Oud Satin Mood by Maison Francis Kurkdijan is a big, fat Middle Eastern sweet, the kind that is doused in rose syrup, thickened with salep, aromatized with mastic, sprinkled with rosewater and pistachios, and then, finally, dusted with a thick layer or five of powdered sugar so thick your teeth leaves indents in it.

Which means, of course, that I love it.

How could I not? I live in a country so thoroughly marked by a Turkish occupation in the late 1500s that every second word in the food vocabulary is Turkish. And since Turkish cuisine is influenced also by high Persian cuisine, we have quite a few Persian woods for food too. Lokum (Turkish delight), halva, tulumba (fried cakes doused in honey syrup), baklava, sutlias (rice pudding) and many, many others – well, you get the picture. KEEP ON READING

Immortelle Beloved: My Top Four Immortelle Fragrances

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Immortelle Tree Quinten Questel / Foter / CC BY-NC-ND

Etat Libre d’Orange Afternoon of a Faun: Afternoon of a Faun muscles its way into the green chypre category with an overall vibe halfway between a drenched forest and a bowl full of crushed iris roots. It’s described as an aromatic, spicy scent on Fragrantica, but actually, it comes off as a scorched-earth chypre. It shouldn’t work. But the contrast of wet, bitter green iris and the dry woods is all kinds of addictive.

I love the way it takes me on a ride every time I put it on. It reminds me somewhat of a vintage No. 19 pure parfum I had from the 1950’s which had turned badly – it shares something of that singed woods and burned coffee smell the parfum had. But in contrast, Afternoon of a Faun smells really good to me. KEEP ON READING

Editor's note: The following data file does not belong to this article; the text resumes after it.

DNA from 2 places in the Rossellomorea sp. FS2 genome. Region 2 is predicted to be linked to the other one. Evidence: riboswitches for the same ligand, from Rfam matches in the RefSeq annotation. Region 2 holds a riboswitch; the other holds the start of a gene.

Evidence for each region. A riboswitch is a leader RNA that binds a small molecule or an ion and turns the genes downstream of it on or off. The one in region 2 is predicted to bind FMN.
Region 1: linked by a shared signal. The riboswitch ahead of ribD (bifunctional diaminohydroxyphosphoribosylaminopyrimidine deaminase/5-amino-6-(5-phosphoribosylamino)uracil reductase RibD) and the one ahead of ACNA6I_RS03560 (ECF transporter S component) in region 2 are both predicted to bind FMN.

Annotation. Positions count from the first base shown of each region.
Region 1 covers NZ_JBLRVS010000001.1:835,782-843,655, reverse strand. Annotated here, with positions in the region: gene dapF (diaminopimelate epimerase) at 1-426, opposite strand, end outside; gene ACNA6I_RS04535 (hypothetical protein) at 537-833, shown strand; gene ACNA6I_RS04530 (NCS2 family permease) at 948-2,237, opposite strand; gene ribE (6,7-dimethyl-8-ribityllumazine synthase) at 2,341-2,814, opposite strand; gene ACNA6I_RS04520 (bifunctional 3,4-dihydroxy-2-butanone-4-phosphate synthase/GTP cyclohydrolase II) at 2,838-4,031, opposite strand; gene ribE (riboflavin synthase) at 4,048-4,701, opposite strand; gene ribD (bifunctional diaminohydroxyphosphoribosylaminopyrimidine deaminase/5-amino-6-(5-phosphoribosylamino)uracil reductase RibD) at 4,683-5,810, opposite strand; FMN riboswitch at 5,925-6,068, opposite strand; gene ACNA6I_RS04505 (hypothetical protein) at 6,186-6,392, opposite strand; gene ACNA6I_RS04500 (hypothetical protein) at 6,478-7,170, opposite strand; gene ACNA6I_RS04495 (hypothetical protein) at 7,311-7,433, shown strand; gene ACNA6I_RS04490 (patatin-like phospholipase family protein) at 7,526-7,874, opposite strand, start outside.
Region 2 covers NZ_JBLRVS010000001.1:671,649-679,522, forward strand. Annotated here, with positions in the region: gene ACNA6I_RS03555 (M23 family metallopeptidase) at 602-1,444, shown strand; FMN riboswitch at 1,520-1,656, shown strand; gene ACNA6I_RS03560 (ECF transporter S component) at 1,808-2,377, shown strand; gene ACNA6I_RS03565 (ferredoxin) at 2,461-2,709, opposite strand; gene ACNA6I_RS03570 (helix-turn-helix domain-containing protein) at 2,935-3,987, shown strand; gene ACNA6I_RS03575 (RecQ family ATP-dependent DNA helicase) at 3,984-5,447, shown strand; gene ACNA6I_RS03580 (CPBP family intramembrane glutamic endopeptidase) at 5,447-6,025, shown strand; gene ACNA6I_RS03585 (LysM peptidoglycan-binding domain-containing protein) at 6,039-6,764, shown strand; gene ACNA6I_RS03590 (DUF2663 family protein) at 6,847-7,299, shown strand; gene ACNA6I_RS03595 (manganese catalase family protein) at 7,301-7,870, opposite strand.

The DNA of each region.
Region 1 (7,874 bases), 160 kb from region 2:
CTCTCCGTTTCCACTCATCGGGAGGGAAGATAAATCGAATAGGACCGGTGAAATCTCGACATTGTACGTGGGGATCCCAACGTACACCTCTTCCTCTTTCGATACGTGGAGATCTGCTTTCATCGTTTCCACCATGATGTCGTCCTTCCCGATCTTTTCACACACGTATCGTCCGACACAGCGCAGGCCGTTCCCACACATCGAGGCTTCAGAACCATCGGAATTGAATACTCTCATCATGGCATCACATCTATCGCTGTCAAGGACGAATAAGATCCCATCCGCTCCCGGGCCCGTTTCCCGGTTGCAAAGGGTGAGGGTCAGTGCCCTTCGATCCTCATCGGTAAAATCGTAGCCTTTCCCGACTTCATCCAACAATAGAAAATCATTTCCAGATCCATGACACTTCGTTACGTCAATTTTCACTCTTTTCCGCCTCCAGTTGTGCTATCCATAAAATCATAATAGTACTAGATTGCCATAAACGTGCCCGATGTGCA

My Favorite Fruity Florals

in Reviews/Thoughts by

Maybe it’s old age creeping up on me, but I’m beginning to appreciate fruit-heavy fragrances in a way I have never done before. Key to unlocking a whole category that you’ve previously dismissed is, of course, finding one example of its form that steals your heart before you even know what’s happening – for me, that fragrance was Robert Piguet’s Visa. I ordered a sample of it as something as an afterthought (I was exploring the house of Piguet and didn’t want to leave one off the list), and let is sit in my sample box for over a year before finally trying it out in a fit of boredom one night. KEEP ON READING

Une Rose by Frederic Malle: Too Much Rose

in Reviews by
Une Rose by Frederic Malle


Une Rose by Frederic Malle

I have a confession to make, and I fear that my perfumista card is just about to be revoked, but here it is: I don’t like Frederic Malle’s Une Rose. Cue horrified gasps.

I know, I know. You don’t have to say anything. There’s already a sort of Greek chorus going back and forth in my head every time I wear it, and it goes something like this:

Une Rose is the most photorealistic rose in the world.

Yeah. It is. It is almost hyper-realistically real, especially in that first hour when it explodes onto your skin, all huge and red and dripping with dew. But here’s the thing. Despite the fact there are thousands of different cultivars of rose, about a hundred different species, and over four hundred separate chemical compounds or ‘flavonoids’ that make up a rose scent, my unsubtle mind persists in linking the smell of a damask rose with the bottle of cheap attar of roses my grandmother had on her vanity table for more than three decades. To me, the smell of the Bulgarian damask rose, when not mixed with other notes as in a chypre or oriental, will always be the old-fashioned smell I associate with closed-up front rooms, handkerchiefs scented with rose oil, pressed flowers, and powdery, grandmotherly bosoms. KEEP ON READING

Do You Do Dupes?

in Reviews/Thoughts by

I do dupes. Do you?

You know the feeling. You have a sample of a perfume that takes your breath away. You want to snuggle into its warm embrace for the rest of your days. And then you take a look at the price tag. Erm, no. What am I, a human cash dispenser? If you’re anything like me, you go to Fragrantica and immediately look at what got the most votes for “this perfume reminds me of….”. And if you’re anything like me, you’ll chance blind buying a cheaper alternative if enough people says it smells just like your favorite. KEEP ON READING